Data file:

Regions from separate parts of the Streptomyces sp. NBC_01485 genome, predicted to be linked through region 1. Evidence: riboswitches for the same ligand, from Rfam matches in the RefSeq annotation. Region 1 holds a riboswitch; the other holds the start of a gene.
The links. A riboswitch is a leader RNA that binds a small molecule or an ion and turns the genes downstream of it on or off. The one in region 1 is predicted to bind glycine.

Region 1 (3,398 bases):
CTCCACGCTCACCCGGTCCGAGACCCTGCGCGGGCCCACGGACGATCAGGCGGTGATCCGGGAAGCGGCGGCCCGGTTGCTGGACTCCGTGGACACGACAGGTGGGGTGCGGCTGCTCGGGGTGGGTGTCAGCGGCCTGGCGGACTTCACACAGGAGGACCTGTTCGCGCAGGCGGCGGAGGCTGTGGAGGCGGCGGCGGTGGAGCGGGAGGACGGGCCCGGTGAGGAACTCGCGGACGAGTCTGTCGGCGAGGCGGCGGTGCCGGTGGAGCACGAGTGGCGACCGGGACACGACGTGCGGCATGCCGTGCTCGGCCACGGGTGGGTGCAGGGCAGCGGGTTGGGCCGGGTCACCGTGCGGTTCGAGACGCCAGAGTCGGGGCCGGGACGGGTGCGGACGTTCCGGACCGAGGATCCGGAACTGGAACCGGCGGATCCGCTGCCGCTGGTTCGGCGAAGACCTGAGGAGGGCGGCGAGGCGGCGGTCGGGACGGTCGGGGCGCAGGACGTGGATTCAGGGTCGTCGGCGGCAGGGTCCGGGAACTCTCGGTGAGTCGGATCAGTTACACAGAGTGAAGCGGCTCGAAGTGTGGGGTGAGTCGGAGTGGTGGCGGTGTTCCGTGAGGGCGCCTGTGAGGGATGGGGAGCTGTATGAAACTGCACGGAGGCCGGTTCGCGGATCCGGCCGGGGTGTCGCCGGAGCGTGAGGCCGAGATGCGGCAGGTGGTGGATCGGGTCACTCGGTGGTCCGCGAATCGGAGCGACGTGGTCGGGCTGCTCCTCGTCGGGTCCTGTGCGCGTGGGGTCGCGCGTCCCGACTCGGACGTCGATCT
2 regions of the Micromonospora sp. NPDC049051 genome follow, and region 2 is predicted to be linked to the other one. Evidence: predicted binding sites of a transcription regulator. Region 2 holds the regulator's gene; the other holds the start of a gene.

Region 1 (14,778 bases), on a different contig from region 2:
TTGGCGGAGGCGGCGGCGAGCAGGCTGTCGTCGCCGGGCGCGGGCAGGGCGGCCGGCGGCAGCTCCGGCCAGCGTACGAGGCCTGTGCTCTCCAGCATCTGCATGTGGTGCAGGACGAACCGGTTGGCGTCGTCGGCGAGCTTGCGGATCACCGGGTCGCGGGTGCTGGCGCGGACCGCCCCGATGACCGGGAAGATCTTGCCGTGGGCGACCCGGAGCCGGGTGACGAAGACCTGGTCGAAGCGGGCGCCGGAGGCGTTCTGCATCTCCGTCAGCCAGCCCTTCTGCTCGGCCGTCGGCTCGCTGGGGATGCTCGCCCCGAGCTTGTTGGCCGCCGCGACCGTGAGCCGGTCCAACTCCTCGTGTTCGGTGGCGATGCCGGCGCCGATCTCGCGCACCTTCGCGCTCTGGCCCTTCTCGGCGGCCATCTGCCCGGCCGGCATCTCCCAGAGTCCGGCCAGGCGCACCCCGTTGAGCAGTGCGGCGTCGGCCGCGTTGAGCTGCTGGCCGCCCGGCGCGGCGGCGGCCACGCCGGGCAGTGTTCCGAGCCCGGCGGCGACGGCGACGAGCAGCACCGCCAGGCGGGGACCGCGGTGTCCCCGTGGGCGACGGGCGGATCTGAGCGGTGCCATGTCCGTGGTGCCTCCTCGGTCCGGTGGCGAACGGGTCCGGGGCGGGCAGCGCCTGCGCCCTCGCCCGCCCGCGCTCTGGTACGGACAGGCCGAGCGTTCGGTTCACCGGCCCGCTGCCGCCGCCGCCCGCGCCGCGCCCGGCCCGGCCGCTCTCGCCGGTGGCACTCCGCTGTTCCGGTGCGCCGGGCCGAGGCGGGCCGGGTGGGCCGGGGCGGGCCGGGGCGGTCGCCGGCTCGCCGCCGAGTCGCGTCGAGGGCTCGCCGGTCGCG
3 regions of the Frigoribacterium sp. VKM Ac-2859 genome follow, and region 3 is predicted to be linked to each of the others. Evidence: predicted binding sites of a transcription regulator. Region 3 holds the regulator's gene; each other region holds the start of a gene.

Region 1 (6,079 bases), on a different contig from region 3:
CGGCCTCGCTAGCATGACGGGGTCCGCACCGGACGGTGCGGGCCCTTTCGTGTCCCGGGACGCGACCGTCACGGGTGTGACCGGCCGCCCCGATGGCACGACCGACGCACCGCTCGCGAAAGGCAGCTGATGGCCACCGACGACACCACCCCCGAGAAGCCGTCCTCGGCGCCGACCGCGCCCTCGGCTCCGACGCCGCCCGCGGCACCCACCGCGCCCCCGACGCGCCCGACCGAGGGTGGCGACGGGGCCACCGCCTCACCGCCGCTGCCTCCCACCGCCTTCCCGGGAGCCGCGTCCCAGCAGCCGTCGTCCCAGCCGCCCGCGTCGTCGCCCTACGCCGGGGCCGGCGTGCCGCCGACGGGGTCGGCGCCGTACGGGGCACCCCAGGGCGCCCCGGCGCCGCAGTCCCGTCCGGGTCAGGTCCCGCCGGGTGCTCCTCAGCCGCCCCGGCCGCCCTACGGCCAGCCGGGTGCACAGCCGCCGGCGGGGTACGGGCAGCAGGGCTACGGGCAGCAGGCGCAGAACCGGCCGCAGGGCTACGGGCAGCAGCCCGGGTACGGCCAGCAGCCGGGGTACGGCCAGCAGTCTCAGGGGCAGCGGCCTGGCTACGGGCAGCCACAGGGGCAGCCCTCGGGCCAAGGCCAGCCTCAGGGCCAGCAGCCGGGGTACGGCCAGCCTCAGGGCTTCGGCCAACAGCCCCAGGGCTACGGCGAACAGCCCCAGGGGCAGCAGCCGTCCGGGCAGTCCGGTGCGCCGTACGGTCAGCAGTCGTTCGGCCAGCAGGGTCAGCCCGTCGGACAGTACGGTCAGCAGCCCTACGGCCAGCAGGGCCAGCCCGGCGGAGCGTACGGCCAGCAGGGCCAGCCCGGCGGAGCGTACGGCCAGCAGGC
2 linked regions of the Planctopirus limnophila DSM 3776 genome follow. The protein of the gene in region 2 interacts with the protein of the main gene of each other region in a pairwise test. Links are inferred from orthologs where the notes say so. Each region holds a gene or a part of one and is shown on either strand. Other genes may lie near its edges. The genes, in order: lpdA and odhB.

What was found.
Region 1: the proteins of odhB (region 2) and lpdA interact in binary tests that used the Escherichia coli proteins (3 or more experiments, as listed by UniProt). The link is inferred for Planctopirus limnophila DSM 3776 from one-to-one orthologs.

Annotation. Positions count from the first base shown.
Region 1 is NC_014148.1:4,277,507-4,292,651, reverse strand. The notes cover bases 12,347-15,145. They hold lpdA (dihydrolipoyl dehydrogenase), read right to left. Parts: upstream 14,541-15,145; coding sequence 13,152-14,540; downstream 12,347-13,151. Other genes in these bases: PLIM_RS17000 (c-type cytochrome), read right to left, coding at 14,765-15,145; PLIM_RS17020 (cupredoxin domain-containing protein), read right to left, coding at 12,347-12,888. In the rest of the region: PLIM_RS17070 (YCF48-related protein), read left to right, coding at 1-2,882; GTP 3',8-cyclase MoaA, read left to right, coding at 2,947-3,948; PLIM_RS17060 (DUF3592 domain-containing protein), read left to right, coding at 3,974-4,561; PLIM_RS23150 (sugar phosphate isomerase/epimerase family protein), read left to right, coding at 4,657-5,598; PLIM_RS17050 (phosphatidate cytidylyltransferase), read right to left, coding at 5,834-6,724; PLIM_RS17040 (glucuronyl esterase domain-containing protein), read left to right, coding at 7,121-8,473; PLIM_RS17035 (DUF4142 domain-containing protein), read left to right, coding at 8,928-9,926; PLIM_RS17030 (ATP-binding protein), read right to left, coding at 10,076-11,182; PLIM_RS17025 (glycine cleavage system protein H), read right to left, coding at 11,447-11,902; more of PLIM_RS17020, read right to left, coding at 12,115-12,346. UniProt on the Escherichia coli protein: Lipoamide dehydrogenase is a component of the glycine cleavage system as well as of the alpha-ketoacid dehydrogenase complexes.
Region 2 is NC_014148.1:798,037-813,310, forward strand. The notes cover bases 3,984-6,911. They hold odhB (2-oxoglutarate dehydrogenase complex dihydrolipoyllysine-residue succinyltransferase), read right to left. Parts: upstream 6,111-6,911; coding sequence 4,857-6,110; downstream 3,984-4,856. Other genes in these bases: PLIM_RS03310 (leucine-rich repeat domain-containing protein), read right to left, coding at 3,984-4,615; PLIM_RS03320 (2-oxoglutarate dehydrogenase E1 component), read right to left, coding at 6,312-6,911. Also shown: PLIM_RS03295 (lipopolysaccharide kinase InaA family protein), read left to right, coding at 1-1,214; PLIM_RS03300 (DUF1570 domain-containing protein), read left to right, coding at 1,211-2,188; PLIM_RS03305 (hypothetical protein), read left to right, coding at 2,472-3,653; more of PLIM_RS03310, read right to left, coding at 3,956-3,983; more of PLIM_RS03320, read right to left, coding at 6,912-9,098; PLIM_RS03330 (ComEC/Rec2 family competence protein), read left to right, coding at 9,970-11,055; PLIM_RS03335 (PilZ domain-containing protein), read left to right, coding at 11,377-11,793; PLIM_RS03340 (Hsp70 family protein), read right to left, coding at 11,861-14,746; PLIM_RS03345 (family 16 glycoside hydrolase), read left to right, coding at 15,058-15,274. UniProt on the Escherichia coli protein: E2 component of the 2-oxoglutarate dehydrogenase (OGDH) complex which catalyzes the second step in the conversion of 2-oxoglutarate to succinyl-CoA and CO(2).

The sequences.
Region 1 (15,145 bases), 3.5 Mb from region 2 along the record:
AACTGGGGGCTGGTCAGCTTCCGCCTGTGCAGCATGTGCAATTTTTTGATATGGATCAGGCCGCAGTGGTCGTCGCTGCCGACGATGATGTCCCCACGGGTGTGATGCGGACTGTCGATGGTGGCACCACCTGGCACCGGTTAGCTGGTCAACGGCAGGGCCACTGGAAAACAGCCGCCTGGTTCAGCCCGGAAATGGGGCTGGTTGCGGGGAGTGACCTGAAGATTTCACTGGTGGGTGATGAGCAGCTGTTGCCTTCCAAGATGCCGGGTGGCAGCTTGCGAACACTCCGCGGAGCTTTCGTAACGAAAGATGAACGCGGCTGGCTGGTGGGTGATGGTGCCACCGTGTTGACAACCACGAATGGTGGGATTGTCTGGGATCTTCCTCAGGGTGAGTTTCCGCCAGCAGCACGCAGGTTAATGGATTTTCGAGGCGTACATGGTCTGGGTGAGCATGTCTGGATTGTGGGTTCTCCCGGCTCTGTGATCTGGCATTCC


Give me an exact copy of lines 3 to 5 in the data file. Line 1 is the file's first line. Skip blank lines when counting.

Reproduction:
Region 1 (3,398 bases):
CTCCACGCTCACCCGGTCCGAGACCCTGCGCGGGCCCACGGACGATCAGGCGGTGATCCGGGAAGCGGCGGCCCGGTTGCTGGACTCCGTGGACACGACAGGTGGGGTGCGGCTGCTCGGGGTGGGTGTCAGCGGCCTGGCGGACTTCACACAGGAGGACCTGTTCGCGCAGGCGGCGGAGGCTGTGGAGGCGGCGGCGGTGGAGCGGGAGGACGGGCCCGGTGAGGAACTCGCGGACGAGTCTGTCGGCGAGGCGGCGGTGCCGGTGGAGCACGAGTGGCGACCGGGACACGACGTGCGGCATGCCGTGCTCGGCCACGGGTGGGTGCAGGGCAGCGGGTTGGGCCGGGTCACCGTGCGGTTCGAGACGCCAGAGTCGGGGCCGGGACGGGTGCGGACGTTCCGGACCGAGGATCCGGAACTGGAACCGGCGGATCCGCTGCCGCTGGTTCGGCGAAGACCTGAGGAGGGCGGCGAGGCGGCGGTCGGGACGGTCGGGGCGCAGGACGTGGATTCAGGGTCGTCGGCGGCAGGGTCCGGGAACTCTCGGTGAGTCGGATCAGTTACACAGAGTGAAGCGGCTCGAAGTGTGGGGTGAGTCGGAGTGGTGGCGGTGTTCCGTGAGGGCGCCTGTGAGGGATGGGGAGCTGTATGAAACTGCACGGAGGCCGGTTCGCGGATCCGGCCGGGGTGTCGCCGGAGCGTGAGGCCGAGATGCGGCAGGTGGTGGATCGGGTCACTCGGTGGTCCGCGAATCGGAGCGACGTGGTCGGGCTGCTCCTCGTCGGGTCCTGTGCGCGTGGGGTCGCGCGTCCCGACTCGGACGTCGATCT
2 regions of the Micromonospora sp. NPDC049051 genome follow, and region 2 is predicted to be linked to the other one. Evidence: predicted binding sites of a transcription regulator. Region 2 holds the regulator's gene; the other holds the start of a gene.